Okay, this is Burda 6765. But you get the idea. This was a bust for me btw. The two pieced sleeve is great though. Why this top has a two piece sleeve, I have no idea. But it's better than the top.

They are combined with the layout, so it's a space saving feature? 

The finished measurements are also on the tissue. Still annoying. At least Vogue's single size patterns would indicate this measurement, at the actual bust point. Burda: no. And this is a man's pattern, so perhaps 'finished chest' would be appropriate.

Not a deal killer, but annoying.

To be frank: I needed an immediate and cheaper option for a overalls pattern than the men's versions online, but this version needs revision. Less bib, higher waist, deeper pockets (the pockets are sad. The shorts version pockets are a pale parody of actual pockets - they are about an inch deep). But it's a start, and it's already printed in consistant sizes on paper. And editing it to fit SlenderTeen will be very simple.
(how simple? Remove the width in back piece relating to waist dart. Straigten waist band and seam. Boom!)

So things get longer, get shorter. It was pretty straightforward. At least their alteration lines are consistent from piece to piece.

After this, and ignoring the thousand button holes  (the Bernina needs a tune up STAT) and the cruddy jean buttons, it's a swift build.

I did add a facing to the interior back. I will run out of that striped sheet eventually. I will need to find more; it's perfect pocketing material.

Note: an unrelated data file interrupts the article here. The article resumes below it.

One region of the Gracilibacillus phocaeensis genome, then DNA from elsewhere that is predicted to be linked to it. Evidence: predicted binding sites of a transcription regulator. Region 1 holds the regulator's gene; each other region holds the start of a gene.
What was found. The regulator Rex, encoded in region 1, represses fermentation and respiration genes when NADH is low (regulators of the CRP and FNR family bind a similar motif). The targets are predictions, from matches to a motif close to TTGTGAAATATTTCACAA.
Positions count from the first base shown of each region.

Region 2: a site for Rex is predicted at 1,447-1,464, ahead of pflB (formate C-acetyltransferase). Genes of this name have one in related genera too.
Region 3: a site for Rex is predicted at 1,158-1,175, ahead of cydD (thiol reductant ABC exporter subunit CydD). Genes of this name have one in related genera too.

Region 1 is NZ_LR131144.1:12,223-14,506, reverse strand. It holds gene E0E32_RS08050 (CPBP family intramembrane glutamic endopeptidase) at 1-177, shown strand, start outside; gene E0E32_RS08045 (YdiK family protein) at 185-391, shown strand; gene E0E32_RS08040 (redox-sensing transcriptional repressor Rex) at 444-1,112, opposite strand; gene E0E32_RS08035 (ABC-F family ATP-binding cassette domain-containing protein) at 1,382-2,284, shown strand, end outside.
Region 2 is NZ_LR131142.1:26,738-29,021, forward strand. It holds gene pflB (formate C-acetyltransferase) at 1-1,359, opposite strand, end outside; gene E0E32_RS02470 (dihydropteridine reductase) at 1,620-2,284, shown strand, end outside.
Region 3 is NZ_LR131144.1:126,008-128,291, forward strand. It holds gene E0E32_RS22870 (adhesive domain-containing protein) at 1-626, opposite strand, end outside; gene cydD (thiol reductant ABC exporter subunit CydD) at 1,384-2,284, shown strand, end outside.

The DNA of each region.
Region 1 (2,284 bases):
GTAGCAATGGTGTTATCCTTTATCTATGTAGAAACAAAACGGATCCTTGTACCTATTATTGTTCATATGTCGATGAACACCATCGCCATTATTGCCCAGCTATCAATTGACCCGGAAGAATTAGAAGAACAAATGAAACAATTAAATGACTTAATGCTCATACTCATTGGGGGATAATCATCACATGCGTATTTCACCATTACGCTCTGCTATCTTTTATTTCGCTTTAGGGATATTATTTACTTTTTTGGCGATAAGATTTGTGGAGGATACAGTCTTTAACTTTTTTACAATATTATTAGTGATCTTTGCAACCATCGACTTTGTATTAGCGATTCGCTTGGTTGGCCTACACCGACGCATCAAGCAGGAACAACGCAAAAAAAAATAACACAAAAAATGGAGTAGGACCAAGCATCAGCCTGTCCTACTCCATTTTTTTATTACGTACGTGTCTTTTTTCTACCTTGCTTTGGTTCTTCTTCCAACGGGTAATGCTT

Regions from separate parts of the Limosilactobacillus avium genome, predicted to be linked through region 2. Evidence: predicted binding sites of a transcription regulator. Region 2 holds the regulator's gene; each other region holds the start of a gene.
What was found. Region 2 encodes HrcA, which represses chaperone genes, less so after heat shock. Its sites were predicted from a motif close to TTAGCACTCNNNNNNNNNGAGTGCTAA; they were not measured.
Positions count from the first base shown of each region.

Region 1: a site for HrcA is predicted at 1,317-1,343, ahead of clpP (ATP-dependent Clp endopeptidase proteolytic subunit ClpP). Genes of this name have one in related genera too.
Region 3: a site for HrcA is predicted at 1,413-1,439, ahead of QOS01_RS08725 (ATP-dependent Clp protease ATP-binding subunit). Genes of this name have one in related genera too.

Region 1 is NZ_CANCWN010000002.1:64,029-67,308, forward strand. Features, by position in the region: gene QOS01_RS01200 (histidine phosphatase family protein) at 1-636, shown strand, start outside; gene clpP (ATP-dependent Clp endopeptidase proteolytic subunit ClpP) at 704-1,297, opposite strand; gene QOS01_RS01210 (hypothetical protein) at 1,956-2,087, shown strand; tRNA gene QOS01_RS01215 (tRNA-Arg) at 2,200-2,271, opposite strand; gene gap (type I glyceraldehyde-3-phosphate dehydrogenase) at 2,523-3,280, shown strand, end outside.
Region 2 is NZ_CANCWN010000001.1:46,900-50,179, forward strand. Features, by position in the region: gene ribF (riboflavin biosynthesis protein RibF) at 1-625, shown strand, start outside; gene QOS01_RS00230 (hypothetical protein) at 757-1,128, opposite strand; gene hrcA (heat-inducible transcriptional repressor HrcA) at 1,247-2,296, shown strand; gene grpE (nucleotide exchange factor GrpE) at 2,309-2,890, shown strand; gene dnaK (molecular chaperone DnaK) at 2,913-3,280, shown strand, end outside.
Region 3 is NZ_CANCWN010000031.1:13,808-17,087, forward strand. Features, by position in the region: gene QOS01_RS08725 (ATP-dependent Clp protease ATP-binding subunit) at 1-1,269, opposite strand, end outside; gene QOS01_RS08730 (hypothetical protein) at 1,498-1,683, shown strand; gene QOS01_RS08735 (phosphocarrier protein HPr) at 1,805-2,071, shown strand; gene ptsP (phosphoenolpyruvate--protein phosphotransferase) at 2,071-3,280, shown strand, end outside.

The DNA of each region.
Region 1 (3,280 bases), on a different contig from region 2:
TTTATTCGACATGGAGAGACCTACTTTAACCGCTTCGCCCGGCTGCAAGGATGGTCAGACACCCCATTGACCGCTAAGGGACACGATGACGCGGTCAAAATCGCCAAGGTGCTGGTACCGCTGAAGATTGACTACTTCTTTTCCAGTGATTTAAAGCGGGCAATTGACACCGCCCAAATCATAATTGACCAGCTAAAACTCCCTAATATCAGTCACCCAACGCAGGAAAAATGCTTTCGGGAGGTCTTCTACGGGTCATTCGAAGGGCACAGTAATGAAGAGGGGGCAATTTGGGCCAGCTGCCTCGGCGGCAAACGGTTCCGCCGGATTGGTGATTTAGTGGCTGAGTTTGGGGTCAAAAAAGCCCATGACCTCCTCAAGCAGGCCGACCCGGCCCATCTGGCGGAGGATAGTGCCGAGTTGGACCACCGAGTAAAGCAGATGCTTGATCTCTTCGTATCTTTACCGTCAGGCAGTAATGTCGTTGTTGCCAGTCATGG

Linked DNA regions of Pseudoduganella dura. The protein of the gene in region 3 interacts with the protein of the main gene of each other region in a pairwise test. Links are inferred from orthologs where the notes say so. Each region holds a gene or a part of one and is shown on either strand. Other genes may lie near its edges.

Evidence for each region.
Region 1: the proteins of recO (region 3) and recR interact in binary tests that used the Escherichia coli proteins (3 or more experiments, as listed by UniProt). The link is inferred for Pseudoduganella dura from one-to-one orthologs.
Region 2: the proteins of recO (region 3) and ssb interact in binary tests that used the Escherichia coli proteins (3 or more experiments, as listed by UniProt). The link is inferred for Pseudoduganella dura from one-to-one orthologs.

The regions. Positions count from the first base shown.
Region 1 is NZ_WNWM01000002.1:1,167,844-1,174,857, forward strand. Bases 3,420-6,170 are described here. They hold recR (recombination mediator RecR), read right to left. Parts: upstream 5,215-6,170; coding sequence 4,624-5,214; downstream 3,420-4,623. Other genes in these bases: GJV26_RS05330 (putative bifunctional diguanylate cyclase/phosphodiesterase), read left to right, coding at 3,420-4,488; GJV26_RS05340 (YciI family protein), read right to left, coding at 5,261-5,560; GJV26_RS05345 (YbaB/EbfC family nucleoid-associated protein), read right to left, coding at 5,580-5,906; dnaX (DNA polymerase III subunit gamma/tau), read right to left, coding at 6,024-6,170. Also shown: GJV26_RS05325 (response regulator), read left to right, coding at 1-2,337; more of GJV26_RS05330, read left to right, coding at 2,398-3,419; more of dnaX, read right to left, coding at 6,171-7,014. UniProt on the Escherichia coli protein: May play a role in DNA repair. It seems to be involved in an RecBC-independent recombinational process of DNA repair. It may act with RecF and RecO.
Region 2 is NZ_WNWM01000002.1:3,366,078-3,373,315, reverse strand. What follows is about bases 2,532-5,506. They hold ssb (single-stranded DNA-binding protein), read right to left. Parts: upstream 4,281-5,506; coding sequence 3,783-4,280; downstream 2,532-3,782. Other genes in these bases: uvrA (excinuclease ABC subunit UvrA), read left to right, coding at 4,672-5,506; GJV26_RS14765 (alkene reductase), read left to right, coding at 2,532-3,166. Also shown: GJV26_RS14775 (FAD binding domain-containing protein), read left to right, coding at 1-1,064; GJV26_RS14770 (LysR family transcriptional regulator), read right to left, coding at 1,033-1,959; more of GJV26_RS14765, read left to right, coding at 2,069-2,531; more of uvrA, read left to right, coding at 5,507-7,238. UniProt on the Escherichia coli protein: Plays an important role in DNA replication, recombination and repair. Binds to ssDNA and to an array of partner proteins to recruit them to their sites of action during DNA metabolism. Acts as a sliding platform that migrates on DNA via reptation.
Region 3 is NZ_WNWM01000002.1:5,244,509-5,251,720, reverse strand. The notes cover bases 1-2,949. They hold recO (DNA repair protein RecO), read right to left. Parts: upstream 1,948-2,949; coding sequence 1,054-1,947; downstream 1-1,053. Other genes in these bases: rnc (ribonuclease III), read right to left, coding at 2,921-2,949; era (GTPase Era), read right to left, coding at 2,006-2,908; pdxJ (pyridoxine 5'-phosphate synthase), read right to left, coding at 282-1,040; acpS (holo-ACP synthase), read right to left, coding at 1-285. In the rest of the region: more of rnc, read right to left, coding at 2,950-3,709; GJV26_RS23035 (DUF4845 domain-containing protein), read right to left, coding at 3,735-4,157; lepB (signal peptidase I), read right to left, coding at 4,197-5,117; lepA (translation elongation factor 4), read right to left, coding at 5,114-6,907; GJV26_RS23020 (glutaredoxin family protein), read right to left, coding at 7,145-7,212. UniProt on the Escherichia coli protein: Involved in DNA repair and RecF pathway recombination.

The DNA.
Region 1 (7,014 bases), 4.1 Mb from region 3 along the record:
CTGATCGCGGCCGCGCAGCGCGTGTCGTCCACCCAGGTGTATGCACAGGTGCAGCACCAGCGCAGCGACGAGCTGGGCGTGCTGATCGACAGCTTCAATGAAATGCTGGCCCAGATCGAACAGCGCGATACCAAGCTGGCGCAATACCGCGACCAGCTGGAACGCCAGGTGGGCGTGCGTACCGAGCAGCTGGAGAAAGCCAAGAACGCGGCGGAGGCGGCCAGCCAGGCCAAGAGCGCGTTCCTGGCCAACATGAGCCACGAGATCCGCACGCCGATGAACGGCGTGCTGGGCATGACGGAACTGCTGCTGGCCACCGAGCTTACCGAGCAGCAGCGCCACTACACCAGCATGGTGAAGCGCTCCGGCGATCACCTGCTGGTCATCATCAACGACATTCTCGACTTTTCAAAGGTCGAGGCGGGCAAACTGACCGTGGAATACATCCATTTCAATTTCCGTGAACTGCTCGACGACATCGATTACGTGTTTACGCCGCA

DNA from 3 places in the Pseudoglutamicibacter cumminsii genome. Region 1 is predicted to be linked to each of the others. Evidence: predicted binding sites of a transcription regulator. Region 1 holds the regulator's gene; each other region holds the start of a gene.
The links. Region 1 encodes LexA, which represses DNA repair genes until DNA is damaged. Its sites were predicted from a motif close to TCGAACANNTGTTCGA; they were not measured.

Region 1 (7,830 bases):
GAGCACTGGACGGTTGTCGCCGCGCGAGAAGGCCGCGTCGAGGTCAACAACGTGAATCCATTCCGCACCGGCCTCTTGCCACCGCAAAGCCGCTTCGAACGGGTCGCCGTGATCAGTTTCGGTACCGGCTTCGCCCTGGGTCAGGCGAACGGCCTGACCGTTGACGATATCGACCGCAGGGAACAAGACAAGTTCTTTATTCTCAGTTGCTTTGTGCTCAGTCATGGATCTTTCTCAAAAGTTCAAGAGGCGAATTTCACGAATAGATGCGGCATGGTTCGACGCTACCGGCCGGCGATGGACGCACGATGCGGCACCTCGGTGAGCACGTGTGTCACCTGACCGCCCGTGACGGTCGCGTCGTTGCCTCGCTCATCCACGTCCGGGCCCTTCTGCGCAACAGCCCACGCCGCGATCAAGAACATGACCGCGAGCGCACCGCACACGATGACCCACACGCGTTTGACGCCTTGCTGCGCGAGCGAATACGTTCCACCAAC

70s Revival Teen (the teen formerly known as Blondini) chose the washed denim and bronze hardware (silver deemed too flashy), and I went with a Union Bay silver topstitching. I know my 70s denim, and due to the button switch, they are antique silver. 

We were in the car, and the teen gets to run the stereo and the driver gets to yea/nay. It's been "Hamilton" or Rufus Wainwright, so I'm good.

He put on Kansas, and I was okay, but 
'Dust in the Wind'.

I had the distinction of seeing them on tour in late 1978. I only remember it because Cheap Trick opened, the import version of"Live at Budokan" had just propelled them into the spotlight out here on the left coast. It was an amazing set; the hall cleared out at the break. Sadly, I was stuck for the rest of the show.
So when we're listening in the car to 'Wayward Son' and it's six thousand different genre bits, I was struck by how much more progressive rock they were than the 'heartland' rock they called themselves. A little Gentle Giant, a little King Crimson, a little Renaissance, the tiniest bit of Weather Report. Each a solo bit about 30 seconds long.

And how fricking long that song is.
Two minutes of melody.
Ten minutes of solos.
Ah, the 70s!
This is what the Ramones saved us from.

I would like to draw an analogy between Burda and this song, but it's painfully strained.

 Burda does have that two minutes of lederhosen, and they always have a couple of dirndl patterns, which have their place. Like scrubs; when you need them, you need THEM. 

Otherwise, it's always a little short on distinctive style details and the instructions feel like they got lost in translation. And they were better in the 70s (I sewed a lot of Burda in the 70s and early 80s).

But for $2.59, I'll take it.

Eleven more dresses came in to get hemmed/rehabbed. And I have a little more work before Emerald City ComicCon begins March 2nd.
And will I get to SewExpo?
 Ah, carry on my wayward....NO. BAD EARWORM! BAD!

1 comment:

  1. We will get you to Sew Expo -- we will!